Testing Times for Planter Box Mixes
A question has been hanging over the construction and landscape industry. Can organic matter be used for filling planter boxes? The current thought is that it may be included in the top 300mm, but beneath that, only mineral material such as drainage sand or ash is safe to avoid causing low subsoil oxygen levels and potential root death. After careful testing, this theory has undergone a change.
The real question is, what sort of organic matter can be used and in what amounts?
The Hills BARK BLOWER ® business commissioned Sydney Environmental and Soil Laboratory to design and conduct some trials on a range of planter box “B type” layers to investigate the oxygen depletion problem in new planter box installations. This test investigated what types and quantities of organic matter were safe without risking serious anaerobia. The final results were tabulated and interpreted December 2006.
Figure 1: The Artificial Planter
Figure 1 (above) is a diagram of the trial planter box. The “A” type Planter Box Mix was the same throughout the trial, whereas various “B” type Planter Box Mixes were tested. The “B” profile tested various types and amounts of organic matter. The tubes down the side of the model were the points where soil air was extracted and measurements of oxygen and carbon dioxide taken.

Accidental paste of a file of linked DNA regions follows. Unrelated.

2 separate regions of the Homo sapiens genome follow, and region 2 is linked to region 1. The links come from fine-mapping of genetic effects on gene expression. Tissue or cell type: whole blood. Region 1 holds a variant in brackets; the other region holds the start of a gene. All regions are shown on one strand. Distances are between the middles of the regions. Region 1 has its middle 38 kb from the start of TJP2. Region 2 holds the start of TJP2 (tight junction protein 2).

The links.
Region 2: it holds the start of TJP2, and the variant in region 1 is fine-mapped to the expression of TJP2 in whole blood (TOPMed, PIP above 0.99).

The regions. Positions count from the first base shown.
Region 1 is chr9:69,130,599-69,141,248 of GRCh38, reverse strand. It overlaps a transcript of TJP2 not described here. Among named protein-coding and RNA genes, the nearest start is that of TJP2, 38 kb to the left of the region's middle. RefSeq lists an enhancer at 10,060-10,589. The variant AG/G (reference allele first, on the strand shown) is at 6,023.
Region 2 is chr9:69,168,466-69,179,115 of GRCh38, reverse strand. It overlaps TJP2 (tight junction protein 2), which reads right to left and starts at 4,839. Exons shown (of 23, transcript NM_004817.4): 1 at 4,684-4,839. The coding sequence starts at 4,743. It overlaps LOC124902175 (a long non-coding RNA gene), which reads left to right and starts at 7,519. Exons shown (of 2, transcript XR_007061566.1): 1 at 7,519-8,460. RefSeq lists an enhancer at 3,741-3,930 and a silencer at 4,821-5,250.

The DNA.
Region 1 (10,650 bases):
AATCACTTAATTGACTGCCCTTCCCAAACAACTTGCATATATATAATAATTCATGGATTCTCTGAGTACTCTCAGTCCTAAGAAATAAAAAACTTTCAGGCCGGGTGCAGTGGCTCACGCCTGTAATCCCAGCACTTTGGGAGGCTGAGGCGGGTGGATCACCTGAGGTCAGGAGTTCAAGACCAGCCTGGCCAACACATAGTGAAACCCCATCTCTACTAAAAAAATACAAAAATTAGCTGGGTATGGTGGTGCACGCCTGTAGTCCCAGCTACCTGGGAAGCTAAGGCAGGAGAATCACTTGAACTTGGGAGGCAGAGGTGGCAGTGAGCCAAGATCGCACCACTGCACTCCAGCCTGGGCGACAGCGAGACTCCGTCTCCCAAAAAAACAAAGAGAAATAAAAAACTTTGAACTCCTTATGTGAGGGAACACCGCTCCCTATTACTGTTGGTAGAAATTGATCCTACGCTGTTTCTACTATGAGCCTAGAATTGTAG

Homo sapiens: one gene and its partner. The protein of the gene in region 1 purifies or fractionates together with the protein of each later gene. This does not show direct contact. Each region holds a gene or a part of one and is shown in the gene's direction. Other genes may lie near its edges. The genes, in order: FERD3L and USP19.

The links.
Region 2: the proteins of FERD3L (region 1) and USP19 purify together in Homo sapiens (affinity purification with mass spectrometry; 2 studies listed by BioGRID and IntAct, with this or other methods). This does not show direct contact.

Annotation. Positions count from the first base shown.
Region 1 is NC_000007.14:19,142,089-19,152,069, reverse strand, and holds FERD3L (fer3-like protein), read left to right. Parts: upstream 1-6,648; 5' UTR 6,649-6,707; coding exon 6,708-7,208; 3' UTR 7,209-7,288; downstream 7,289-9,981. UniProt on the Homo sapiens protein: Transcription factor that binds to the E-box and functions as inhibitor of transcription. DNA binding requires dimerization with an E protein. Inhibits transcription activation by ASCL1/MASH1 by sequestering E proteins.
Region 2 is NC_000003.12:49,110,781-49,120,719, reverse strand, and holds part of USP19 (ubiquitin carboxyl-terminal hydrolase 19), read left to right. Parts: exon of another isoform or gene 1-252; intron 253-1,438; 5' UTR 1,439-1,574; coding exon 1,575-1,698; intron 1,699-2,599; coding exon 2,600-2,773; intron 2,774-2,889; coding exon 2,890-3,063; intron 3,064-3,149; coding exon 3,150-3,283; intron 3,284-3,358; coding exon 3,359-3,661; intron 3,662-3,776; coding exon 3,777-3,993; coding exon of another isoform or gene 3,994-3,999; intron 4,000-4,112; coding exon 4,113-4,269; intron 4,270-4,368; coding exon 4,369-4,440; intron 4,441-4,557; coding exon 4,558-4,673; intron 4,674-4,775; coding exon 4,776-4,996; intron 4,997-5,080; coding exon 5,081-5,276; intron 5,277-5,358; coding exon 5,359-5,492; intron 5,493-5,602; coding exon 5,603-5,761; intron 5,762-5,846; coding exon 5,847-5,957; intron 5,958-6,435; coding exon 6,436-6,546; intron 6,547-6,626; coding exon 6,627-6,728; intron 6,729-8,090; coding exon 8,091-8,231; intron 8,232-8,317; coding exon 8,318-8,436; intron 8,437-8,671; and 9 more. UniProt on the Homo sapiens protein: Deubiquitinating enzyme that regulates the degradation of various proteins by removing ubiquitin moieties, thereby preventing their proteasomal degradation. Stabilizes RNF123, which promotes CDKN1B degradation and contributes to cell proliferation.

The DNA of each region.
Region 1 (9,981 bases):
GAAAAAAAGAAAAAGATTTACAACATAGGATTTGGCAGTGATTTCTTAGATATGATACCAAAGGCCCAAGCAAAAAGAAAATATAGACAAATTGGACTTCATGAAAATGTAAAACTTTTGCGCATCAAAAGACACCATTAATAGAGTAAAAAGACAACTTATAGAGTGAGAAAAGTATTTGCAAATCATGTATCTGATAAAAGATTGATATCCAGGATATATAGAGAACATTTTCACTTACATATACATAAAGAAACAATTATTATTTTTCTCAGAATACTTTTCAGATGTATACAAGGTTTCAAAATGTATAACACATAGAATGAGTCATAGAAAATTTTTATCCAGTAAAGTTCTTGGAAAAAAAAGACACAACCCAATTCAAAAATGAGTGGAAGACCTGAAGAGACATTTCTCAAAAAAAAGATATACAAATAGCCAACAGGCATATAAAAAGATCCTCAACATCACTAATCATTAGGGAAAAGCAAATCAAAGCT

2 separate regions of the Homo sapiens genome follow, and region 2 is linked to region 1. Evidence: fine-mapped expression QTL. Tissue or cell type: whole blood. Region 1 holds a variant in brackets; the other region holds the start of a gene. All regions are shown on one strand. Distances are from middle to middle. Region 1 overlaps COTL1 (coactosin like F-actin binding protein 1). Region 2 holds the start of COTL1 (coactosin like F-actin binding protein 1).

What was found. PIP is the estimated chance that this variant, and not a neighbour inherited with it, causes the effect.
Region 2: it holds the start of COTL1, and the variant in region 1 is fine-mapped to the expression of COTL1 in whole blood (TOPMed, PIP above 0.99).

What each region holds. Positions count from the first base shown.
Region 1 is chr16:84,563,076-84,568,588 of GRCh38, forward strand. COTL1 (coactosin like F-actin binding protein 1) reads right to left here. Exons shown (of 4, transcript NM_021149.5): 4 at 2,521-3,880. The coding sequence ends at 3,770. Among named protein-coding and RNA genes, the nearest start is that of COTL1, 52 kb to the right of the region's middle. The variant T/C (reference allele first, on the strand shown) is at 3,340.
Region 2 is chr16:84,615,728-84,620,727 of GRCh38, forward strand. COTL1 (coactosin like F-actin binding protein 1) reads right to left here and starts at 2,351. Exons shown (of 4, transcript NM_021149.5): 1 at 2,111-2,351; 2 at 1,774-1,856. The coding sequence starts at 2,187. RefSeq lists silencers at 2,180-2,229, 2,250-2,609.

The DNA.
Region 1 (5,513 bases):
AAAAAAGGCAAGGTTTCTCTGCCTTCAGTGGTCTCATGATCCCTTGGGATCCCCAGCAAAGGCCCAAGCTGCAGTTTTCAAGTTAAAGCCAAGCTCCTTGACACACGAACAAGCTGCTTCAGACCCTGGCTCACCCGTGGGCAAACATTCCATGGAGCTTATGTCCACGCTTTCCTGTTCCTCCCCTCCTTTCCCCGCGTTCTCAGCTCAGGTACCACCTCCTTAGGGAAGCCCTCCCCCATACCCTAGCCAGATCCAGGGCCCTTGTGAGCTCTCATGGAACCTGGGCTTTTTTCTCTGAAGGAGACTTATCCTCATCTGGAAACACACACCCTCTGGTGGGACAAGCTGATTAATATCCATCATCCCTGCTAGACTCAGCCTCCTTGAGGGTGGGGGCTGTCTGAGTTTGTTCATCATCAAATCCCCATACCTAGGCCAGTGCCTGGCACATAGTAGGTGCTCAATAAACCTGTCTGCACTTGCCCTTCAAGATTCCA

The findings categorically rejected the use of fine unstable organic matter such as mushroom compost and fresh green waste deeper than 300mm in planter boxes. This type of organic matter is still decomposing and uses any available oxygen up in the process.
General Conclusions and Recommendations
The organic matter must be of a stable, particulate (high porosity) and well composted type such as pine bark, peat, coir, or well-composted sawdust. These can be used at up to 50% by volume if the mineral component is also highly porous such as sand and ash. Labile organic matter such as fresh green waste or food waste compost, fresh mushroom compost, fresh stable manures or freshly composted manures, should not be used nor should fine soil components.
The measurements showed that some mixes caused severe and sustained oxygen depletion while others did not. Generally, stable, particulate organic matter such as pine bark mixed with high porosity sand or ash gave acceptable results. See Table 1 (below).
Table 1: Percentage stable organic matter able to be added to mixes at different levels of a planter box